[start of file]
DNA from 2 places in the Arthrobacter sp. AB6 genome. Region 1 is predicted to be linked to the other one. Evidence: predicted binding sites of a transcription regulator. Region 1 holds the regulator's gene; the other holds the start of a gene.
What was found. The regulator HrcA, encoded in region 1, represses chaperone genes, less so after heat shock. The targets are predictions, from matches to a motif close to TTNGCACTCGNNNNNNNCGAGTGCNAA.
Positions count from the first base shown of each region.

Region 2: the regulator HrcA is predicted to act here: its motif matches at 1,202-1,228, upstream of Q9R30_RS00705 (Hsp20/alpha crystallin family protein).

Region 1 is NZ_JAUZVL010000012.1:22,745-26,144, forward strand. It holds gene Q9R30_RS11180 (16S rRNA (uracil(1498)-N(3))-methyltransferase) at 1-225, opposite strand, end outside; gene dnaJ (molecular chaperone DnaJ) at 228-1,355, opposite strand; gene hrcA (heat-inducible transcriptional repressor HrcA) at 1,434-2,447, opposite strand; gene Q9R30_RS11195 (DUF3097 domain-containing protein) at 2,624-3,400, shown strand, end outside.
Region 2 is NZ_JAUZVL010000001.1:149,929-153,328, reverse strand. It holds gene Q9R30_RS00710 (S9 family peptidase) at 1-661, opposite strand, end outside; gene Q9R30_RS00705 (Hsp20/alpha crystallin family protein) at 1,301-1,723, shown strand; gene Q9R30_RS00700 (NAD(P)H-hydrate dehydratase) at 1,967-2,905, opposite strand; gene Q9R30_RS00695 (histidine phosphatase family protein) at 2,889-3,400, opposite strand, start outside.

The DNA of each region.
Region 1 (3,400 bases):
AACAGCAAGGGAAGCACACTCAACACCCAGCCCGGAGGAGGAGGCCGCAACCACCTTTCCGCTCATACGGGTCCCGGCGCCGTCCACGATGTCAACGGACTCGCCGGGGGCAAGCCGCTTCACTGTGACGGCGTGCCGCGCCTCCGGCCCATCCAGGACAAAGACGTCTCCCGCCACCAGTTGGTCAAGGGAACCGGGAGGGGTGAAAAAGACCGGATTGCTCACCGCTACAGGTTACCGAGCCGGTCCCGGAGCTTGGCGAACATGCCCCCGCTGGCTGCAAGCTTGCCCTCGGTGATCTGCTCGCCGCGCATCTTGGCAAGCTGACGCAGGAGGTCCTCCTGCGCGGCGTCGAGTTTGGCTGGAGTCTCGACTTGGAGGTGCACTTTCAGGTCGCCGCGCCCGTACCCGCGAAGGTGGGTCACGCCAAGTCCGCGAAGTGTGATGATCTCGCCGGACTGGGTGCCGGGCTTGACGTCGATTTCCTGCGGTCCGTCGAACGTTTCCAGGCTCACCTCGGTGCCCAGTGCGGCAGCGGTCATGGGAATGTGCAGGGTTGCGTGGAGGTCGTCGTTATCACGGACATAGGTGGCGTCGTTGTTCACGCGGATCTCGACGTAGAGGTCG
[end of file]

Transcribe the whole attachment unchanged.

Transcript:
DNA from 2 places in the Arthrobacter sp. AB6 genome. Region 1 is predicted to be linked to the other one. Evidence: predicted binding sites of a transcription regulator. Region 1 holds the regulator's gene; the other holds the start of a gene.
What was found. The regulator HrcA, encoded in region 1, represses chaperone genes, less so after heat shock. The targets are predictions, from matches to a motif close to TTNGCACTCGNNNNNNNCGAGTGCNAA.
Positions count from the first base shown of each region.

Region 2: the regulator HrcA is predicted to act here: its motif matches at 1,202-1,228, upstream of Q9R30_RS00705 (Hsp20/alpha crystallin family protein).

Region 1 is NZ_JAUZVL010000012.1:22,745-26,144, forward strand. It holds gene Q9R30_RS11180 (16S rRNA (uracil(1498)-N(3))-methyltransferase) at 1-225, opposite strand, end outside; gene dnaJ (molecular chaperone DnaJ) at 228-1,355, opposite strand; gene hrcA (heat-inducible transcriptional repressor HrcA) at 1,434-2,447, opposite strand; gene Q9R30_RS11195 (DUF3097 domain-containing protein) at 2,624-3,400, shown strand, end outside.
Region 2 is NZ_JAUZVL010000001.1:149,929-153,328, reverse strand. It holds gene Q9R30_RS00710 (S9 family peptidase) at 1-661, opposite strand, end outside; gene Q9R30_RS00705 (Hsp20/alpha crystallin family protein) at 1,301-1,723, shown strand; gene Q9R30_RS00700 (NAD(P)H-hydrate dehydratase) at 1,967-2,905, opposite strand; gene Q9R30_RS00695 (histidine phosphatase family protein) at 2,889-3,400, opposite strand, start outside.

The DNA of each region.
Region 1 (3,400 bases):
AACAGCAAGGGAAGCACACTCAACACCCAGCCCGGAGGAGGAGGCCGCAACCACCTTTCCGCTCATACGGGTCCCGGCGCCGTCCACGATGTCAACGGACTCGCCGGGGGCAAGCCGCTTCACTGTGACGGCGTGCCGCGCCTCCGGCCCATCCAGGACAAAGACGTCTCCCGCCACCAGTTGGTCAAGGGAACCGGGAGGGGTGAAAAAGACCGGATTGCTCACCGCTACAGGTTACCGAGCCGGTCCCGGAGCTTGGCGAACATGCCCCCGCTGGCTGCAAGCTTGCCCTCGGTGATCTGCTCGCCGCGCATCTTGGCAAGCTGACGCAGGAGGTCCTCCTGCGCGGCGTCGAGTTTGGCTGGAGTCTCGACTTGGAGGTGCACTTTCAGGTCGCCGCGCCCGTACCCGCGAAGGTGGGTCACGCCAAGTCCGCGAAGTGTGATGATCTCGCCGGACTGGGTGCCGGGCTTGACGTCGATTTCCTGCGGTCCGTCGAACGTTTCCAGGCTCACCTCGGTGCCCAGTGCGGCAGCGGTCATGGGAATGTGCAGGGTTGCGTGGAGGTCGTCGTTATCACGGACATAGGTGGCGTCGTTGTTCACGCGGATCTCGACGTAGAGGTCG